GameStop’s lessons for #auslaw

By Jerome Doraisamy|22 February 2021

While the “incredible short squeeze” of stocks in GameStop and other companies may not be replicated in the Australian market, there are still some valuable reminders for lawyers here from this saga.

Last month, retail traders in the US on reddit joined forces to buy stocks in video game retailer GameStop, and then in other companies such as AMC Entertainment Holdings Inc., on the back of hedge funds shorting those companies. The “incredible short squeeze”, as Baker McKenzie partner and head of capital markets Antony Rumboll described it, saw stocks in those companies skyrocket, with retail investors temporarily seeing their investments balloon.

Australian observers should “never say never”, Mr Rumboll told Lawyers Weekly, but this saga – which is causing consternation in America as a potential circuit-breaker for the stock market, and is seeing the US Securities and Exchange Commission exploring whether or not fraud was a factor in the efforts of retail investors to boost selected stocks – is unlikely to occur in Australia.

This is primarily due to a number of factors, he said, including that “the percentage of shares sold was in excess of 100 per cent of the shares on issue and so the ability of short sellers to cover their short sales was heavily impacted. We just don’t see short selling to that extent in Australia, usually at 20 per cent or less”.


“Also, the availability or commission free trading is less in Australia, which deters the sort of trading seen in the US. Finally, Australian regulators are now acutely aware of this type of activity and might act quickly to suspend a stock where there was a suggestion of improper trading,” he explained.

“ASX and ASIC have been at pains since the recent events to publicly remind investors that they should invest based on fundamentals, trading is not a game and there is a real prospect of suffering losses.”

This all said, Mr Rumboll argued that the saga has “certainly caused investors to take notice” of new forces that have the ability to shift market prices in a short space of time.

“And so, it does notionally act as an additional risk factor regarding volatility,” he surmised.

“That said, once the dust has settled and share prices trade again on fundamentals, a large number of people will have lost money. That may mean future attempts to squeeze out short positions in this way will not enjoy quite the same traction as was the case with GameStop.”


Lawyers in this space can and should respond in numerous ways, Mr Rumboll outlined. With listed clients, he commenced, practitioners will have to “keep a close eye” on the proportion of shares that are being sold short.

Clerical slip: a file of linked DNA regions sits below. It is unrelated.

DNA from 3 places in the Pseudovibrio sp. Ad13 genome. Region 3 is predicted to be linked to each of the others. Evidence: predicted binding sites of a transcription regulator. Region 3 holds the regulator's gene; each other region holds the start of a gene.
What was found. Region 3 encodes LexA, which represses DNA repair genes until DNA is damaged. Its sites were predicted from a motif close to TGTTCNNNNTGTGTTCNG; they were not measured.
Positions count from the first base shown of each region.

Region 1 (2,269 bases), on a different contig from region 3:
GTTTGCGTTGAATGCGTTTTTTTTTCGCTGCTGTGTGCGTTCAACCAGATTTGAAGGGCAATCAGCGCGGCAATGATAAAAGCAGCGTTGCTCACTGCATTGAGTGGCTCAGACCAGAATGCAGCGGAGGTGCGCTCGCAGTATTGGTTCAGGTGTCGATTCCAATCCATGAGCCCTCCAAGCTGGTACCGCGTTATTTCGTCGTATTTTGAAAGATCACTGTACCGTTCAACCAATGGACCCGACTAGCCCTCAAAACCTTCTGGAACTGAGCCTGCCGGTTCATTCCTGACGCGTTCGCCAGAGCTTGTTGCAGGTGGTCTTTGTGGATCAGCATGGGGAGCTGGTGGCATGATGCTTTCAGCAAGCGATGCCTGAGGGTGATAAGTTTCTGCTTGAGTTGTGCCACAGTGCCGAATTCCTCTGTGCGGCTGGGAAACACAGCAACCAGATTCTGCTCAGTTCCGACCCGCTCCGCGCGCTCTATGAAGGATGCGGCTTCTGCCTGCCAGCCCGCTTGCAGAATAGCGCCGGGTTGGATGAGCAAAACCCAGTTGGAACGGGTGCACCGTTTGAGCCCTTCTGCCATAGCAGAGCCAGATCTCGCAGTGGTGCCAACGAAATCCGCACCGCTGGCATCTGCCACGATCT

“If they see unusual patterns of trading, they need to be ready to contact ASX and consider trading requests or voluntary suspensions. Companies that are not aware of their level of short interest, or what investors are saying about them on chat forums, should perhaps rectify that,” he said.

“For those clients that are brokers, they may be caught in the middle with pressure from investors to execute trades whilst coming under equal pressure to cease trading in certain stocks. The consequences of either choice could be very material. So, lawyers need to understand the law and the relevant facts to ensure their advice is correct and relevant.”

There may also, Mr Rumbull continued, be a push for regulatory reform in the wake of the GameStop saga.

“As such, lawyers need to keep a close eye on the usual channels to stay across any regulatory reform, as well as ensuring they are across the offences on market manipulation,” he said.

When asked how best capital markets lawyers can engage with in-house counsel on the back of what has happened in the US, he said that if a company does find itself the subject of a short squeeze, it is “likely the in-house teams will be very emotional, and so external counsel can bring an analytical and objective approach”.

“Teaming up with in-house teams, and staying close to them, is important. Listed companies often have established protocols for unsolicited change of control proposals. Perhaps a protocol for a short squeeze is in order,” Mr Rumboll suggested.

Ultimately, what this saga has shown is that risks are associated with any chosen course of action. As a result, he concluded, “it is worth recognising this and considering the ramifications of all courses of action”.

GameStop’s lessons for #auslaw
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